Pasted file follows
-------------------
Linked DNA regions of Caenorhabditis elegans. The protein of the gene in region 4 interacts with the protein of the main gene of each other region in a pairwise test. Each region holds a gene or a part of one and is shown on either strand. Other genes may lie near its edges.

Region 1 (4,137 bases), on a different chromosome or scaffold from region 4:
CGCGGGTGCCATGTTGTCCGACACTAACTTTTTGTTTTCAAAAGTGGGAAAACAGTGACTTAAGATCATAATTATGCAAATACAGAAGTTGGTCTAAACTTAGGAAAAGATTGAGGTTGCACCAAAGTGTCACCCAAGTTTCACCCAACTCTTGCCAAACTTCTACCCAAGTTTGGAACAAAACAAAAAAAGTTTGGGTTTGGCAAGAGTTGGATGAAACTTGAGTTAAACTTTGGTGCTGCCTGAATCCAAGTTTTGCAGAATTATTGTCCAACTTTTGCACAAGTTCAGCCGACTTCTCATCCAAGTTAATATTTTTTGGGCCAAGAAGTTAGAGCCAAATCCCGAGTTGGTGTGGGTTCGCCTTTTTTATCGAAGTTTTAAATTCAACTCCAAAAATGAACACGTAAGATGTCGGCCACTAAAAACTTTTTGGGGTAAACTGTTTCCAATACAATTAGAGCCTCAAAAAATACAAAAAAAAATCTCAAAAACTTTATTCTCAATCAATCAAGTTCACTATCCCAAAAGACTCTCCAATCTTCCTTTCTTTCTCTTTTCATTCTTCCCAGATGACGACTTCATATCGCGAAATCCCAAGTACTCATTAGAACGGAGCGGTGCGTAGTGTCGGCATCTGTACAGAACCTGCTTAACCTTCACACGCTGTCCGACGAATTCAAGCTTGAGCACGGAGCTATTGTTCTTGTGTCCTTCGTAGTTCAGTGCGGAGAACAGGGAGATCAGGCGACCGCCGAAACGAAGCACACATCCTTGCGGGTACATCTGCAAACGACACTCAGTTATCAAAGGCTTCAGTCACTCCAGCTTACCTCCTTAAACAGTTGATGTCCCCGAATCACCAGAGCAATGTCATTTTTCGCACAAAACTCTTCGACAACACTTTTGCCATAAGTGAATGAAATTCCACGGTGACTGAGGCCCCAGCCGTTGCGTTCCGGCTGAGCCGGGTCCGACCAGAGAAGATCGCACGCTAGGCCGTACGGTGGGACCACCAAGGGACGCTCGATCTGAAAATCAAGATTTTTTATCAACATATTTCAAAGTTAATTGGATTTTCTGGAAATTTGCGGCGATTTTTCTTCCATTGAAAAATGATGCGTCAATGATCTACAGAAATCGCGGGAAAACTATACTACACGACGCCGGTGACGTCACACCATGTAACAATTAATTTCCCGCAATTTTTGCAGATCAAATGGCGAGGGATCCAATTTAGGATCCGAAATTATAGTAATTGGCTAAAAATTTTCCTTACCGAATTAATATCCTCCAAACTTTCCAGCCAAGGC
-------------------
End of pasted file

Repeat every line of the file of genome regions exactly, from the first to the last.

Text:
Linked DNA regions of Caenorhabditis elegans. The protein of the gene in region 4 interacts with the protein of the main gene of each other region in a pairwise test. Each region holds a gene or a part of one and is shown on either strand. Other genes may lie near its edges.

Region 1 (4,137 bases), on a different chromosome or scaffold from region 4:
CGCGGGTGCCATGTTGTCCGACACTAACTTTTTGTTTTCAAAAGTGGGAAAACAGTGACTTAAGATCATAATTATGCAAATACAGAAGTTGGTCTAAACTTAGGAAAAGATTGAGGTTGCACCAAAGTGTCACCCAAGTTTCACCCAACTCTTGCCAAACTTCTACCCAAGTTTGGAACAAAACAAAAAAAGTTTGGGTTTGGCAAGAGTTGGATGAAACTTGAGTTAAACTTTGGTGCTGCCTGAATCCAAGTTTTGCAGAATTATTGTCCAACTTTTGCACAAGTTCAGCCGACTTCTCATCCAAGTTAATATTTTTTGGGCCAAGAAGTTAGAGCCAAATCCCGAGTTGGTGTGGGTTCGCCTTTTTTATCGAAGTTTTAAATTCAACTCCAAAAATGAACACGTAAGATGTCGGCCACTAAAAACTTTTTGGGGTAAACTGTTTCCAATACAATTAGAGCCTCAAAAAATACAAAAAAAAATCTCAAAAACTTTATTCTCAATCAATCAAGTTCACTATCCCAAAAGACTCTCCAATCTTCCTTTCTTTCTCTTTTCATTCTTCCCAGATGACGACTTCATATCGCGAAATCCCAAGTACTCATTAGAACGGAGCGGTGCGTAGTGTCGGCATCTGTACAGAACCTGCTTAACCTTCACACGCTGTCCGACGAATTCAAGCTTGAGCACGGAGCTATTGTTCTTGTGTCCTTCGTAGTTCAGTGCGGAGAACAGGGAGATCAGGCGACCGCCGAAACGAAGCACACATCCTTGCGGGTACATCTGCAAACGACACTCAGTTATCAAAGGCTTCAGTCACTCCAGCTTACCTCCTTAAACAGTTGATGTCCCCGAATCACCAGAGCAATGTCATTTTTCGCACAAAACTCTTCGACAACACTTTTGCCATAAGTGAATGAAATTCCACGGTGACTGAGGCCCCAGCCGTTGCGTTCCGGCTGAGCCGGGTCCGACCAGAGAAGATCGCACGCTAGGCCGTACGGTGGGACCACCAAGGGACGCTCGATCTGAAAATCAAGATTTTTTATCAACATATTTCAAAGTTAATTGGATTTTCTGGAAATTTGCGGCGATTTTTCTTCCATTGAAAAATGATGCGTCAATGATCTACAGAAATCGCGGGAAAACTATACTACACGACGCCGGTGACGTCACACCATGTAACAATTAATTTCCCGCAATTTTTGCAGATCAAATGGCGAGGGATCCAATTTAGGATCCGAAATTATAGTAATTGGCTAAAAATTTTCCTTACCGAATTAATATCCTCCAAACTTTCCAGCCAAGGC